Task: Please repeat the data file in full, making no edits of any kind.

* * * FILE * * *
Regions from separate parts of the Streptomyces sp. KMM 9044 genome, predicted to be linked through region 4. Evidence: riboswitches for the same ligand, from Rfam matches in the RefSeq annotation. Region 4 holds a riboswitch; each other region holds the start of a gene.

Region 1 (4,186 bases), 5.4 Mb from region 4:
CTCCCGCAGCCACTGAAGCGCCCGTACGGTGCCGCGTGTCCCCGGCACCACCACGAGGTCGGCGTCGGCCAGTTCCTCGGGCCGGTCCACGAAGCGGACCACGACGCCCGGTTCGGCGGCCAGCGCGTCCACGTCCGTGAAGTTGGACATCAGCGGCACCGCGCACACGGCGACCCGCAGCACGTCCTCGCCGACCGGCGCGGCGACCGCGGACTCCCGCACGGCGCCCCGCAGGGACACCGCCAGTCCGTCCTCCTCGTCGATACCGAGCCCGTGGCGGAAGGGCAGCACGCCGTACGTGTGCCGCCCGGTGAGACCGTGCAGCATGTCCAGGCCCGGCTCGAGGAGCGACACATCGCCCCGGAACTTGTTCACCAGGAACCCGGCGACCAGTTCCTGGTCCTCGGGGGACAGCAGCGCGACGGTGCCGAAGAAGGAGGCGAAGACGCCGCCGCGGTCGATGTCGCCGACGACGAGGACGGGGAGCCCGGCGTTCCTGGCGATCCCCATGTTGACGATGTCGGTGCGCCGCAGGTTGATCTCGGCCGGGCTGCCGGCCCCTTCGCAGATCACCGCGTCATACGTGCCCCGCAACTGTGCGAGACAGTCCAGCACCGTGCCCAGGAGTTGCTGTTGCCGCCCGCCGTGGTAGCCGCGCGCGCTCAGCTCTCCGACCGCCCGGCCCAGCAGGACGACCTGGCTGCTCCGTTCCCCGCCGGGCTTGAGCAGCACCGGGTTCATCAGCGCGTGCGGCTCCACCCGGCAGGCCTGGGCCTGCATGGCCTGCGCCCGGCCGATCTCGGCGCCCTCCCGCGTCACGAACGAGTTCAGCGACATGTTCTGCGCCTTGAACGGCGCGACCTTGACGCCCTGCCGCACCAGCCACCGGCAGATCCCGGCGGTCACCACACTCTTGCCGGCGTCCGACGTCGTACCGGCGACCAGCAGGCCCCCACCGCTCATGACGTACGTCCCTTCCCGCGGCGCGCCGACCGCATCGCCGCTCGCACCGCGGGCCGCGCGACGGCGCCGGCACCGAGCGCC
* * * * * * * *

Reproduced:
Regions from separate parts of the Streptomyces sp. KMM 9044 genome, predicted to be linked through region 4. Evidence: riboswitches for the same ligand, from Rfam matches in the RefSeq annotation. Region 4 holds a riboswitch; each other region holds the start of a gene.

Region 1 (4,186 bases), 5.4 Mb from region 4:
CTCCCGCAGCCACTGAAGCGCCCGTACGGTGCCGCGTGTCCCCGGCACCACCACGAGGTCGGCGTCGGCCAGTTCCTCGGGCCGGTCCACGAAGCGGACCACGACGCCCGGTTCGGCGGCCAGCGCGTCCACGTCCGTGAAGTTGGACATCAGCGGCACCGCGCACACGGCGACCCGCAGCACGTCCTCGCCGACCGGCGCGGCGACCGCGGACTCCCGCACGGCGCCCCGCAGGGACACCGCCAGTCCGTCCTCCTCGTCGATACCGAGCCCGTGGCGGAAGGGCAGCACGCCGTACGTGTGCCGCCCGGTGAGACCGTGCAGCATGTCCAGGCCCGGCTCGAGGAGCGACACATCGCCCCGGAACTTGTTCACCAGGAACCCGGCGACCAGTTCCTGGTCCTCGGGGGACAGCAGCGCGACGGTGCCGAAGAAGGAGGCGAAGACGCCGCCGCGGTCGATGTCGCCGACGACGAGGACGGGGAGCCCGGCGTTCCTGGCGATCCCCATGTTGACGATGTCGGTGCGCCGCAGGTTGATCTCGGCCGGGCTGCCGGCCCCTTCGCAGATCACCGCGTCATACGTGCCCCGCAACTGTGCGAGACAGTCCAGCACCGTGCCCAGGAGTTGCTGTTGCCGCCCGCCGTGGTAGCCGCGCGCGCTCAGCTCTCCGACCGCCCGGCCCAGCAGGACGACCTGGCTGCTCCGTTCCCCGCCGGGCTTGAGCAGCACCGGGTTCATCAGCGCGTGCGGCTCCACCCGGCAGGCCTGGGCCTGCATGGCCTGCGCCCGGCCGATCTCGGCGCCCTCCCGCGTCACGAACGAGTTCAGCGACATGTTCTGCGCCTTGAACGGCGCGACCTTGACGCCCTGCCGCACCAGCCACCGGCAGATCCCGGCGGTCACCACACTCTTGCCGGCGTCCGACGTCGTACCGGCGACCAGCAGGCCCCCACCGCTCATGACGTACGTCCCTTCCCGCGGCGCGCCGACCGCATCGCCGCTCGCACCGCGGGCCGCGCGACGGCGCCGGCACCGAGCGCC